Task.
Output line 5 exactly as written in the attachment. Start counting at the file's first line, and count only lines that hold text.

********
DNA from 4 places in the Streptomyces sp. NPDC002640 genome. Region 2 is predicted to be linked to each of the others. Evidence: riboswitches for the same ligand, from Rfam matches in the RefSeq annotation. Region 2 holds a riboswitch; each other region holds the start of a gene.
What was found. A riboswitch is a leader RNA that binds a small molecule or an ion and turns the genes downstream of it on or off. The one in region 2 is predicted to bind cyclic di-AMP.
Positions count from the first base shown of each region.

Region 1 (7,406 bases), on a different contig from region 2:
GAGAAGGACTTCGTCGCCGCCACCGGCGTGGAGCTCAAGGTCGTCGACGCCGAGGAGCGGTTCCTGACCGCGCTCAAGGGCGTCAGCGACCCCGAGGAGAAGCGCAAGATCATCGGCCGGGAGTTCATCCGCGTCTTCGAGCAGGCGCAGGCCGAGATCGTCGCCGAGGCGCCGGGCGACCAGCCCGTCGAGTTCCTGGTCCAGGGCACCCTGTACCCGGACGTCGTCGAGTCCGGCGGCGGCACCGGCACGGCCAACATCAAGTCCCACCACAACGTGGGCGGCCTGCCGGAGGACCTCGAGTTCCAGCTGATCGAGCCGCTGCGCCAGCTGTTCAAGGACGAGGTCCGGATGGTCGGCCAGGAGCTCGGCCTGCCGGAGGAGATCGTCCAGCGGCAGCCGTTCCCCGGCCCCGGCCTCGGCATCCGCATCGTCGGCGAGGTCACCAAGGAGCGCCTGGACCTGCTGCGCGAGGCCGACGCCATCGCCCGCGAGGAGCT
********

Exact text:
GAGAAGGACTTCGTCGCCGCCACCGGCGTGGAGCTCAAGGTCGTCGACGCCGAGGAGCGGTTCCTGACCGCGCTCAAGGGCGTCAGCGACCCCGAGGAGAAGCGCAAGATCATCGGCCGGGAGTTCATCCGCGTCTTCGAGCAGGCGCAGGCCGAGATCGTCGCCGAGGCGCCGGGCGACCAGCCCGTCGAGTTCCTGGTCCAGGGCACCCTGTACCCGGACGTCGTCGAGTCCGGCGGCGGCACCGGCACGGCCAACATCAAGTCCCACCACAACGTGGGCGGCCTGCCGGAGGACCTCGAGTTCCAGCTGATCGAGCCGCTGCGCCAGCTGTTCAAGGACGAGGTCCGGATGGTCGGCCAGGAGCTCGGCCTGCCGGAGGAGATCGTCCAGCGGCAGCCGTTCCCCGGCCCCGGCCTCGGCATCCGCATCGTCGGCGAGGTCACCAAGGAGCGCCTGGACCTGCTGCGCGAGGCCGACGCCATCGCCCGCGAGGAGCT